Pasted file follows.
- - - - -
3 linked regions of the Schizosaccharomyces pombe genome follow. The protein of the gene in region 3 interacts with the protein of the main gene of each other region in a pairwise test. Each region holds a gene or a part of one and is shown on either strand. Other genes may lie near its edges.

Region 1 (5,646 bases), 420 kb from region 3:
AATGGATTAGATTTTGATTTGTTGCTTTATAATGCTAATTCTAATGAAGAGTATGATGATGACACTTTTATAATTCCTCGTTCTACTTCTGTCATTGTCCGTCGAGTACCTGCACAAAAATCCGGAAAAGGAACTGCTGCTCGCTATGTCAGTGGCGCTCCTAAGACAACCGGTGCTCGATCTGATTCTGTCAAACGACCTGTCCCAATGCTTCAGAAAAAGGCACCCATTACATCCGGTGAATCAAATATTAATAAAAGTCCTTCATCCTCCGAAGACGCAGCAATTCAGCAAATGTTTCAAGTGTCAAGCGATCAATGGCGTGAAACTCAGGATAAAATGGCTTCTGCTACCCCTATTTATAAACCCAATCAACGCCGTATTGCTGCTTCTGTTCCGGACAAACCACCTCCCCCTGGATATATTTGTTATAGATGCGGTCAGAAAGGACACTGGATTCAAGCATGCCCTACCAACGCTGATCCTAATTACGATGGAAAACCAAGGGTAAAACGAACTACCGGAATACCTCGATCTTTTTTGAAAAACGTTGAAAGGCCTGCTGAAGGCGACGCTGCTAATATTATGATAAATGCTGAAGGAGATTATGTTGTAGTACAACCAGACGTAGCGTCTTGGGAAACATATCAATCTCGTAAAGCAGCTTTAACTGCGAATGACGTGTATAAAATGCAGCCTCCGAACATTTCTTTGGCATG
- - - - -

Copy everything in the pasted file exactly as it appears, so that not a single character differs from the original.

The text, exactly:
3 linked regions of the Schizosaccharomyces pombe genome follow. The protein of the gene in region 3 interacts with the protein of the main gene of each other region in a pairwise test. Each region holds a gene or a part of one and is shown on either strand. Other genes may lie near its edges.

Region 1 (5,646 bases), 420 kb from region 3:
AATGGATTAGATTTTGATTTGTTGCTTTATAATGCTAATTCTAATGAAGAGTATGATGATGACACTTTTATAATTCCTCGTTCTACTTCTGTCATTGTCCGTCGAGTACCTGCACAAAAATCCGGAAAAGGAACTGCTGCTCGCTATGTCAGTGGCGCTCCTAAGACAACCGGTGCTCGATCTGATTCTGTCAAACGACCTGTCCCAATGCTTCAGAAAAAGGCACCCATTACATCCGGTGAATCAAATATTAATAAAAGTCCTTCATCCTCCGAAGACGCAGCAATTCAGCAAATGTTTCAAGTGTCAAGCGATCAATGGCGTGAAACTCAGGATAAAATGGCTTCTGCTACCCCTATTTATAAACCCAATCAACGCCGTATTGCTGCTTCTGTTCCGGACAAACCACCTCCCCCTGGATATATTTGTTATAGATGCGGTCAGAAAGGACACTGGATTCAAGCATGCCCTACCAACGCTGATCCTAATTACGATGGAAAACCAAGGGTAAAACGAACTACCGGAATACCTCGATCTTTTTTGAAAAACGTTGAAAGGCCTGCTGAAGGCGACGCTGCTAATATTATGATAAATGCTGAAGGAGATTATGTTGTAGTACAACCAGACGTAGCGTCTTGGGAAACATATCAATCTCGTAAAGCAGCTTTAACTGCGAATGACGTGTATAAAATGCAGCCTCCGAACATTTCTTTGGCATG